I’m sitting here wondering… who are the people in your life you trust, and why do you trust them? I know that’s a deeper question than it sounds. Each of us has people in our lives we’ll trust for one thing but not another. Still, there are those we keep close in everything. They are second selves in a way—people we’ll lean on no matter the circumstance.
I’m guessing that for many of you, it’s your family that best fits within the boundaries of this description. Speaking for myself, I can certainly affirm that my wife, Jennifer, is the one person I trust unreservedly with everything. She’s also the person I can trust to not pester me when there are situations happening that, while I need to keep them confidential, are clearly weighing me down. She never pries, but instead, does what she can to cheer me up, all the while encouraging me to keep pressing forward, especially when she can clearly see that I don’t feel like I can. This, again, is an aspect of her trustworthiness.
I have a trustworthy Bishop, too. He’s more than an ecclesiastical supervisor. He’s a friend. Even better, he’s a pastor’s pastor to all in the district. What I mean is that for any of the church professionals out there within reach of his supervision, if they have no one else to trust aside from Christ, they can trust him. I’m glad for that.
Since I mentioned the idea of confidential things, in contrast to those you’d trust, there are those around each of us who display a tendency for handling secrets in the same way they handle cash. They circulate them, using them to buy and sell with others. By the way, those folks are often the first ones to pester for secret information, ultimately betraying their lack of intention or ability for ever keeping to themselves whatever it is you may share. There’s another term for those people: Gossipers. For the record, I keep gossipers at arm’s length. In fact, anyone who knows me will know I have a tendency to come down hard on gossipers. Gossip is poison to the Church and it should never be tolerated.
Of course, keeping confidence isn’t the only thing that makes a person trustworthy. Again, speaking only for myself, the people I keep closest are the ones I know will receive my words honestly—easy or hard—and in turn, they know I’ll do the same with theirs. I hope Jennifer doesn’t mind that I’m repeatedly using her as an example, but this reminds me of something she articulated so wisely a few years ago. In fact, I mentioned it in The Angels’ Portion, Volume III. I may have shared it with you before. Either way, here’s what I wrote:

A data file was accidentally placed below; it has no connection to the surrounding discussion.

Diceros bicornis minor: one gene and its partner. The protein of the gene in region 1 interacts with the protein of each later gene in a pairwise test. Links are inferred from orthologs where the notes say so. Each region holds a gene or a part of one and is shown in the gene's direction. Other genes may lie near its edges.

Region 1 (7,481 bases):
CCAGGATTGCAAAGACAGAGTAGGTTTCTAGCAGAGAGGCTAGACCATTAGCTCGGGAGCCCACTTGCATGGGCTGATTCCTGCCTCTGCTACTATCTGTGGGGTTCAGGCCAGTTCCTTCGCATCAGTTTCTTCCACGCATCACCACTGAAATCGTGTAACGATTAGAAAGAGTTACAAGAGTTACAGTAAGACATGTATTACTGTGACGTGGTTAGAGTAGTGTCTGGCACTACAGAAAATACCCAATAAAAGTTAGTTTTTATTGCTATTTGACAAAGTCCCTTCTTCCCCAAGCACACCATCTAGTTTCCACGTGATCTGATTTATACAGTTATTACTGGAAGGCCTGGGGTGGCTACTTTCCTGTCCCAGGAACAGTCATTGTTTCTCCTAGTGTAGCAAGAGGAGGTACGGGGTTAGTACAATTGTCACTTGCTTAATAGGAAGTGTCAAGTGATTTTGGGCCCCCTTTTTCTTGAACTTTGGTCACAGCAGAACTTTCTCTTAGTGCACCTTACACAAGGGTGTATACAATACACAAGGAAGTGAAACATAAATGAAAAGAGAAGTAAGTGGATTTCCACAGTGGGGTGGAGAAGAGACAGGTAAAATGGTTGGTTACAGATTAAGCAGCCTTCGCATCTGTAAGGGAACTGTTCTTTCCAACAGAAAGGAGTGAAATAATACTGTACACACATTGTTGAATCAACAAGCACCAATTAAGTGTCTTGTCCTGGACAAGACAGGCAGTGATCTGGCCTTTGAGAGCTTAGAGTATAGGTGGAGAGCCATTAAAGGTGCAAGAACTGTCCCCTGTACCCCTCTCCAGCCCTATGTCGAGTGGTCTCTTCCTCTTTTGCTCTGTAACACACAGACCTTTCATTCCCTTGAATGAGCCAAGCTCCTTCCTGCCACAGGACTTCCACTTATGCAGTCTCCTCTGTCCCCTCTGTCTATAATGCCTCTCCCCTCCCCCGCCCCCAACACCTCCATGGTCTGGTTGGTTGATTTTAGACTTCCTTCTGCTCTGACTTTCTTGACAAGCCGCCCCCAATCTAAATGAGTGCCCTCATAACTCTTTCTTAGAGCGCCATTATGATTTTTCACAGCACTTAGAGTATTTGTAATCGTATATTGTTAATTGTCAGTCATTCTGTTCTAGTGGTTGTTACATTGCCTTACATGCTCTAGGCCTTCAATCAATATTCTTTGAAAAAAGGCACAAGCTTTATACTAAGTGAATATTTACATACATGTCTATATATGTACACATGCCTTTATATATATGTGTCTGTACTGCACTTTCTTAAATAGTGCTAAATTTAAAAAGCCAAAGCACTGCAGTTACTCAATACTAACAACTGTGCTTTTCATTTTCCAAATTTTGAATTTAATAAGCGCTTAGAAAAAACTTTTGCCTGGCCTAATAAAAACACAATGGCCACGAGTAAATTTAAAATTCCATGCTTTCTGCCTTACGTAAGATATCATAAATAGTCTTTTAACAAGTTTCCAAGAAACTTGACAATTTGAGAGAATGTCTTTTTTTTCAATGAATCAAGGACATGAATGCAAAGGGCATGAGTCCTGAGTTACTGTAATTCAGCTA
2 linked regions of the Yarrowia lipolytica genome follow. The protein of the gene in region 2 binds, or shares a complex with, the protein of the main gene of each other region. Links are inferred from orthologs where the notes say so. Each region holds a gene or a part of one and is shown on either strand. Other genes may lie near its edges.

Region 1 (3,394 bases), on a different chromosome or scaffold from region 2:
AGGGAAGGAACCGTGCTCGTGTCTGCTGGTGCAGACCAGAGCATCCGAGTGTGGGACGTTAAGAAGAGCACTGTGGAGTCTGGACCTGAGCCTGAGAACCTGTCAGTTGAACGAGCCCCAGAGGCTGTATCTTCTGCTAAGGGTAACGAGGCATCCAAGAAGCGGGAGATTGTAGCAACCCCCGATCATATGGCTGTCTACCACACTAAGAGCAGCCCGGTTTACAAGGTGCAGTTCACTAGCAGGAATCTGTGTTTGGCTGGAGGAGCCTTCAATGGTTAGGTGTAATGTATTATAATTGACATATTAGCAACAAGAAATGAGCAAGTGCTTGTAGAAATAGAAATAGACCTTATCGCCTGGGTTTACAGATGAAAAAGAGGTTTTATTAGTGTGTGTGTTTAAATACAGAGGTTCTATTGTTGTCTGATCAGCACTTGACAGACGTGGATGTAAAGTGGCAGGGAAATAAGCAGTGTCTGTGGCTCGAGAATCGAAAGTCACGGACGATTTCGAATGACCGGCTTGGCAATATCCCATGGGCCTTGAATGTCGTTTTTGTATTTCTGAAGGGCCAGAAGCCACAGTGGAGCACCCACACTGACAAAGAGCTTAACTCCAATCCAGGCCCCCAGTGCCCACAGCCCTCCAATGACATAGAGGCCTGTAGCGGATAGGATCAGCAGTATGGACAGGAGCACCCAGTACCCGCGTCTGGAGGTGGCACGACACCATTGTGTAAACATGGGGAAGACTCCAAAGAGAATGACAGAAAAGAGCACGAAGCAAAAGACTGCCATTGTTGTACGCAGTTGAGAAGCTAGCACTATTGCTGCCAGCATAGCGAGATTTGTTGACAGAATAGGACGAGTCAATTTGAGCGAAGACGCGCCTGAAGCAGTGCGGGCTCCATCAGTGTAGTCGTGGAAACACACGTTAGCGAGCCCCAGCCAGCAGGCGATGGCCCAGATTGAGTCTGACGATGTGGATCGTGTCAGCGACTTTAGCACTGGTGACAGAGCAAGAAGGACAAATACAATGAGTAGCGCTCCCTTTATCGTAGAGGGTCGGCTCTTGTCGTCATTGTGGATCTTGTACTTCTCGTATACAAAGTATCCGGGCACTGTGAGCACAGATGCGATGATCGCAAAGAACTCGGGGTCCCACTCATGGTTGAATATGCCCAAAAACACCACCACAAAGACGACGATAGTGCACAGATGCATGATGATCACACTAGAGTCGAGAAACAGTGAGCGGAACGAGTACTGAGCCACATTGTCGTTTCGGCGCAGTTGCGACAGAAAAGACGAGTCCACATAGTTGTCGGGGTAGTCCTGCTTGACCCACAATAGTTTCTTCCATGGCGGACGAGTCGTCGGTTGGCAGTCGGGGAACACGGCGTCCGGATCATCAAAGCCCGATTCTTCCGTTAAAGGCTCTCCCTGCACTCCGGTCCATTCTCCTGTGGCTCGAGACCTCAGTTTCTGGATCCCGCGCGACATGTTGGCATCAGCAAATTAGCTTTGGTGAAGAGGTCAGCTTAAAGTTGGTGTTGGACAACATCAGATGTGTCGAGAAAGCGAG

“‘Friends are friends until they’re not,’ my brilliant wife has observed. And the substance of her meaning is a direct outflow of her life as a pastor’s wife. She knows all too well that her husband is always just one decision, action, conversation, or sermon away from ticking someone off and seeing that which once was become a thing of the past. She knows all too well that if she shows up on Sunday and gets the cold shoulder from someone who only last week was as fresh and friendly as a springtime sprig, it’s because of something I did.”
Friends are friends until they’re not, which is why I’m guessing that like me, the people you trust the most are the ones who continue to prove the long-lasting nature of real friendship that can withstand being over-taxed by mistakes, careless words, or whatever else might cause division between people. Most often the first action of a trusted friend, at least the kind I’ve described so far, won’t be to attack you, but rather will be to seek peaceful ways to fortify his or her friendship with you through faithfulness to Christ.
I appreciate the phrase, “True friendship is never serene.” Marie de Sévigné said that. She was right. And her point: True friendships are not without turbulence. Still, I’m guessing they have something that other relationships do not: Humility and forgiveness.
Humility will always be a sturdy bridge for carrying heavier issues over from one person to another. And if forgiveness is there waiting on the other side, the friendship will be proven capable of withstanding what breaks all other relationships.
Christians, in particular, know these things very well. And why wouldn’t we? We know that even as we were God’s enemies, completely dead in our trespasses and sins, Christ humbly submitted Himself to death on our behalf (Ephesians 2:1; Romans 5:6). The forgiveness He won for us by His death is the foundation of our very identity as human beings. From this, we know without question that He is the absolute epitome of “friend,” having made clear to us that there is no greater love to be found among friends than that one would be self-sacrificing, that one would lay down his life for the other (John 15:13). When Jesus speaks this way, of course He’s referring to Himself as the only One capable of being the truest friend. And yet, He certainly gives this faithful Word in order to establish the same selfless relationships between His people, knowing that by the power of the Holy Spirit, we would be found emitting to each other in much simpler ways what He first demonstrated to us in the greatest of ways.
You may have other criteria behind your determining of trusted friends. I certainly have others I’ve not shared. Nevertheless, what I can tell you with relative simplicity is that when humility and forgiveness are present in a person, the rest of what we might consider to be not-so-likeable qualities are most often barely noticeable—which makes complete sense. It’s a lot harder to see the bad stuff when Jesus is blocking your view.